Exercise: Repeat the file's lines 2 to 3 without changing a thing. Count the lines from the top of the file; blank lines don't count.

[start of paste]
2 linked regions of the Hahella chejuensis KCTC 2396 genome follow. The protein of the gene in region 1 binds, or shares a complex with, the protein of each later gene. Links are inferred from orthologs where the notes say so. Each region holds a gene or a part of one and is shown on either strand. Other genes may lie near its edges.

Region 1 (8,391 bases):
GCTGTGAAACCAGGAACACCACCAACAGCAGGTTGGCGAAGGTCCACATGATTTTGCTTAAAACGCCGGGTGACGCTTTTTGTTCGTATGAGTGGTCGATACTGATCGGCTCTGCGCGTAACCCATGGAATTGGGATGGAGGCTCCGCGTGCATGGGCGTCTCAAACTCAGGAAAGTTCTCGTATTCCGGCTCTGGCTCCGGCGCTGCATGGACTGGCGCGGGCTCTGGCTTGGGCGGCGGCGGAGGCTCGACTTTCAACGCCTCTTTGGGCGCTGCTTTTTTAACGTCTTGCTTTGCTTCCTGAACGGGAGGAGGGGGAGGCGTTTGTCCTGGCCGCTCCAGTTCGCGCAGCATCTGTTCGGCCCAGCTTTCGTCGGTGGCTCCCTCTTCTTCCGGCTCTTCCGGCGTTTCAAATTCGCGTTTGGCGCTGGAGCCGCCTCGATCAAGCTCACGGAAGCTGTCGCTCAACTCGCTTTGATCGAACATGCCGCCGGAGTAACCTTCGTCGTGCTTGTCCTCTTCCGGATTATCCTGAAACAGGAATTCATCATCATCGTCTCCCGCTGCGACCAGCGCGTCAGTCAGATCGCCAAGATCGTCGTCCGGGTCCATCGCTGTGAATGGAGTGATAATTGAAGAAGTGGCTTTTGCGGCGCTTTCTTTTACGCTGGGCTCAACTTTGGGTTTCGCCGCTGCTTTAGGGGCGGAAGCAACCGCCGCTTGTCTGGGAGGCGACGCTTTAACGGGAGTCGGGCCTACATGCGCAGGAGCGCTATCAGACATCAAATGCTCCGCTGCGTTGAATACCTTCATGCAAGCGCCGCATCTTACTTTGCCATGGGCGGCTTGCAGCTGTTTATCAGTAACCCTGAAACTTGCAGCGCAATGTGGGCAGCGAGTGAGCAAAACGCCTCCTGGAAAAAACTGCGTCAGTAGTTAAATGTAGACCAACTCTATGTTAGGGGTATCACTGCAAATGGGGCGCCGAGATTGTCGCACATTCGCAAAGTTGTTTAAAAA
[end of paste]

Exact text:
Region 1 (8,391 bases):
GCTGTGAAACCAGGAACACCACCAACAGCAGGTTGGCGAAGGTCCACATGATTTTGCTTAAAACGCCGGGTGACGCTTTTTGTTCGTATGAGTGGTCGATACTGATCGGCTCTGCGCGTAACCCATGGAATTGGGATGGAGGCTCCGCGTGCATGGGCGTCTCAAACTCAGGAAAGTTCTCGTATTCCGGCTCTGGCTCCGGCGCTGCATGGACTGGCGCGGGCTCTGGCTTGGGCGGCGGCGGAGGCTCGACTTTCAACGCCTCTTTGGGCGCTGCTTTTTTAACGTCTTGCTTTGCTTCCTGAACGGGAGGAGGGGGAGGCGTTTGTCCTGGCCGCTCCAGTTCGCGCAGCATCTGTTCGGCCCAGCTTTCGTCGGTGGCTCCCTCTTCTTCCGGCTCTTCCGGCGTTTCAAATTCGCGTTTGGCGCTGGAGCCGCCTCGATCAAGCTCACGGAAGCTGTCGCTCAACTCGCTTTGATCGAACATGCCGCCGGAGTAACCTTCGTCGTGCTTGTCCTCTTCCGGATTATCCTGAAACAGGAATTCATCATCATCGTCTCCCGCTGCGACCAGCGCGTCAGTCAGATCGCCAAGATCGTCGTCCGGGTCCATCGCTGTGAATGGAGTGATAATTGAAGAAGTGGCTTTTGCGGCGCTTTCTTTTACGCTGGGCTCAACTTTGGGTTTCGCCGCTGCTTTAGGGGCGGAAGCAACCGCCGCTTGTCTGGGAGGCGACGCTTTAACGGGAGTCGGGCCTACATGCGCAGGAGCGCTATCAGACATCAAATGCTCCGCTGCGTTGAATACCTTCATGCAAGCGCCGCATCTTACTTTGCCATGGGCGGCTTGCAGCTGTTTATCAGTAACCCTGAAACTTGCAGCGCAATGTGGGCAGCGAGTGAGCAAAACGCCTCCTGGAAAAAACTGCGTCAGTAGTTAAATGTAGACCAACTCTATGTTAGGGGTATCACTGCAAATGGGGCGCCGAGATTGTCGCACATTCGCAAAGTTGTTTAAAAA